As the month of March comes to an end, I find that (a) it has flown by and (b) there is so much history to be told and discussed. This certainly takes quite a bit of time to thoroughly research and ensure accuracy/legitimacy of the sources that are used. Especially with political issues bombarding us in the media and in our everyday lives, it is appropriate to stress the need to become educated on political issues in our society; trying to the best of our ability to get the whole story. The final post in the Women’s History Month series, highlights some of the changes that occurred after the passage of the 19th Amendment to the U.S. Constitution which resulted in the formation of an organization whose purpose is just that…educate the community on political issues. Now, it is important for everyone to know what the 19th Amendment states, since it was a pivotal legislative decision that still affects us today.
- The right of the citizens of the United States to vote shall not be denied or abridged by the United States of by any State on account of sex.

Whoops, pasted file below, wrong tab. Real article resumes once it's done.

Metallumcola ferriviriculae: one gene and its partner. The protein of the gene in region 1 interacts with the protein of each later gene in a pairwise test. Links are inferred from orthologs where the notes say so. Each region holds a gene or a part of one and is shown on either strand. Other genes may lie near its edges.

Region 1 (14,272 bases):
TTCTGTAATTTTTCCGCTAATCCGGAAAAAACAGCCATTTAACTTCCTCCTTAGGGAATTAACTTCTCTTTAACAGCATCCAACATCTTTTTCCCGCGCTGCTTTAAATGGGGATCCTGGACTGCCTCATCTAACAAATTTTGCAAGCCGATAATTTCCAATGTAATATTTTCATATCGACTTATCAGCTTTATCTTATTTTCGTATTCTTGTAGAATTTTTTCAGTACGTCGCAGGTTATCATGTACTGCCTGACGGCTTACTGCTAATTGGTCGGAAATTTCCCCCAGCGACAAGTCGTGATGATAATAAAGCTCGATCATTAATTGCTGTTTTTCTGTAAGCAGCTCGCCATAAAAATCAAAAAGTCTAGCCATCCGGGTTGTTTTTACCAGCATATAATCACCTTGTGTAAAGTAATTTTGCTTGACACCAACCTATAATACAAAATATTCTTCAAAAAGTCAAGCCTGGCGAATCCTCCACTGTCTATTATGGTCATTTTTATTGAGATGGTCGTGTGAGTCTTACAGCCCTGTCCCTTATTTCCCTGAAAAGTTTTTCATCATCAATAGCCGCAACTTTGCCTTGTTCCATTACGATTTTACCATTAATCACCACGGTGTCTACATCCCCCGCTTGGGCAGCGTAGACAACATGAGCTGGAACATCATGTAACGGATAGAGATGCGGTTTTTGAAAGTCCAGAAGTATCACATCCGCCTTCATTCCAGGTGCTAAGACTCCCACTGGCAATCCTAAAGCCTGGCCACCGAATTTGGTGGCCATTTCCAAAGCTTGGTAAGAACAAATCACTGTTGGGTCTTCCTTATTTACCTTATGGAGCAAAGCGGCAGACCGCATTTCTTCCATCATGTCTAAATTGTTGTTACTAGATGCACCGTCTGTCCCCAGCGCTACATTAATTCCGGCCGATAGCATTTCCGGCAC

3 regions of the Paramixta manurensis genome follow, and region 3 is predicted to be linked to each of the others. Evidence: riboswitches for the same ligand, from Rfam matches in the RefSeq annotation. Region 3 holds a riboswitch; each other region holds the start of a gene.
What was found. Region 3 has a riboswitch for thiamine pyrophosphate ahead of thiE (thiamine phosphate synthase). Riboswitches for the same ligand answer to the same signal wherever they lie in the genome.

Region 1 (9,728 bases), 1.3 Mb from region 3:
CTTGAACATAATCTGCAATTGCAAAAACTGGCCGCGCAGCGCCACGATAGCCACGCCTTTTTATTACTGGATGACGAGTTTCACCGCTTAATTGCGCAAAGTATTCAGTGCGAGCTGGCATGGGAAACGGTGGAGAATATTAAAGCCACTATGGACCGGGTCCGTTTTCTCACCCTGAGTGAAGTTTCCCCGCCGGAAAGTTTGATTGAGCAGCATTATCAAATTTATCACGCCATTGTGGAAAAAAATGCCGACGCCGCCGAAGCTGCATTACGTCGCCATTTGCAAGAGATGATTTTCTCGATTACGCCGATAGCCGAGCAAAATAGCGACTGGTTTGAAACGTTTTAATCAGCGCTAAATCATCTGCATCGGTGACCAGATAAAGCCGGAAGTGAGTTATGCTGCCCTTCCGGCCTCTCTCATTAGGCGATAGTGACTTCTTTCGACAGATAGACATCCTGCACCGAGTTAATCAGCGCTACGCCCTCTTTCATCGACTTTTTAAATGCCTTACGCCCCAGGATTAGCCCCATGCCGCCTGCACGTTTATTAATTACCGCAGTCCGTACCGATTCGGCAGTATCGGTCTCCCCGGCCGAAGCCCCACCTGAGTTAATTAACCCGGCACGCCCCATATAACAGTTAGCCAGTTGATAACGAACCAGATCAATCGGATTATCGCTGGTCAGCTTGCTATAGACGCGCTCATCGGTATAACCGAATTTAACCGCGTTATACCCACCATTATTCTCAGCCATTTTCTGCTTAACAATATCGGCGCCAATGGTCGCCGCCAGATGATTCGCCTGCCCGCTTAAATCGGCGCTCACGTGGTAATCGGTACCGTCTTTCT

- Congress shall have the power to enforce this article by appropriate legislation.
The Lakewood Women’s Suffrage Party, formed in 1912, worked diligently for five years to pass a local measure to include women in local government decision-making. These efforts eventually resulted in the 1917 vote that allowed the Lakewood Ladies to officially participate in the democratic process. It was not until 1920 that states voted to ratify a national Women’s Suffrage amendment.
The members of the Lakewood Women’s Suffrage Party transformed their organizational mission in 1922 to focus on the education of the new population of voters-women. So, the Lakewood League of Women Voters (LWV) grew out of the Lakewood Women’s Suffrage Party. (It is important to note at this point, that this was a common transformation that occurred within many of the Women’s Suffrage Parties across the country.)
There is some debate, looking at the newspaper clippings we have in our collections about whether or not the Lakewood chapter of the LWV is the oldest in the state, or the second. However, the fact remains that it was one of the first to establish itself after the 1920 ratification of the 19th Amendment! In 1924, two years after the establishment of the Lakewood LWV, its membership numbered 481. In 1967, in celebration of the first 45 years of the LWV, one of the original members, Mrs. Jesse W. Woods, reflected that, “[W]hen we organized the league back in ’22 women were very ignorant of politics and very uninterested…They didn’t even know parliamentary procedure…”